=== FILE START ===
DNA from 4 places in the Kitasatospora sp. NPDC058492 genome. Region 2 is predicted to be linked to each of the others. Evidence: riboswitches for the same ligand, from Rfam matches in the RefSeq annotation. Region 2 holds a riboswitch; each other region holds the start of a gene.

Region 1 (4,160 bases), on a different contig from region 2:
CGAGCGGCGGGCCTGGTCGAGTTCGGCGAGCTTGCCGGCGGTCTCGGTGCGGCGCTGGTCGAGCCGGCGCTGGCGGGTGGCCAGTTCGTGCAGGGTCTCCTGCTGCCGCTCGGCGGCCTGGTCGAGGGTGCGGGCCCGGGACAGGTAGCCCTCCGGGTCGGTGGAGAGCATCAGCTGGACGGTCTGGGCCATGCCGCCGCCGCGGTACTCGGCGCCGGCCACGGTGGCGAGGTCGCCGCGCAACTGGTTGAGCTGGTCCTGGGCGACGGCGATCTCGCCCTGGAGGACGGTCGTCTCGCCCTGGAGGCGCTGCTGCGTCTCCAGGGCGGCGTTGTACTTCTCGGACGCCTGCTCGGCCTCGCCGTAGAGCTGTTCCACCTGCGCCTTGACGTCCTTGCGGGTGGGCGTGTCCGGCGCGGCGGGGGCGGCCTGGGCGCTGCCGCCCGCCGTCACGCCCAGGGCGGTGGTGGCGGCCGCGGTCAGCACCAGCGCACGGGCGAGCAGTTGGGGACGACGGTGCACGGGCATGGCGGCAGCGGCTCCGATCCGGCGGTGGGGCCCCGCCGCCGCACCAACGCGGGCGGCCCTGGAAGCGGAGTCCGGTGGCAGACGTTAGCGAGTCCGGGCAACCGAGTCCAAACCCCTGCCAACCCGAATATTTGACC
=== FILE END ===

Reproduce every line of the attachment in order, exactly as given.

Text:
DNA from 4 places in the Kitasatospora sp. NPDC058492 genome. Region 2 is predicted to be linked to each of the others. Evidence: riboswitches for the same ligand, from Rfam matches in the RefSeq annotation. Region 2 holds a riboswitch; each other region holds the start of a gene.

Region 1 (4,160 bases), on a different contig from region 2:
CGAGCGGCGGGCCTGGTCGAGTTCGGCGAGCTTGCCGGCGGTCTCGGTGCGGCGCTGGTCGAGCCGGCGCTGGCGGGTGGCCAGTTCGTGCAGGGTCTCCTGCTGCCGCTCGGCGGCCTGGTCGAGGGTGCGGGCCCGGGACAGGTAGCCCTCCGGGTCGGTGGAGAGCATCAGCTGGACGGTCTGGGCCATGCCGCCGCCGCGGTACTCGGCGCCGGCCACGGTGGCGAGGTCGCCGCGCAACTGGTTGAGCTGGTCCTGGGCGACGGCGATCTCGCCCTGGAGGACGGTCGTCTCGCCCTGGAGGCGCTGCTGCGTCTCCAGGGCGGCGTTGTACTTCTCGGACGCCTGCTCGGCCTCGCCGTAGAGCTGTTCCACCTGCGCCTTGACGTCCTTGCGGGTGGGCGTGTCCGGCGCGGCGGGGGCGGCCTGGGCGCTGCCGCCCGCCGTCACGCCCAGGGCGGTGGTGGCGGCCGCGGTCAGCACCAGCGCACGGGCGAGCAGTTGGGGACGACGGTGCACGGGCATGGCGGCAGCGGCTCCGATCCGGCGGTGGGGCCCCGCCGCCGCACCAACGCGGGCGGCCCTGGAAGCGGAGTCCGGTGGCAGACGTTAGCGAGTCCGGGCAACCGAGTCCAAACCCCTGCCAACCCGAATATTTGACC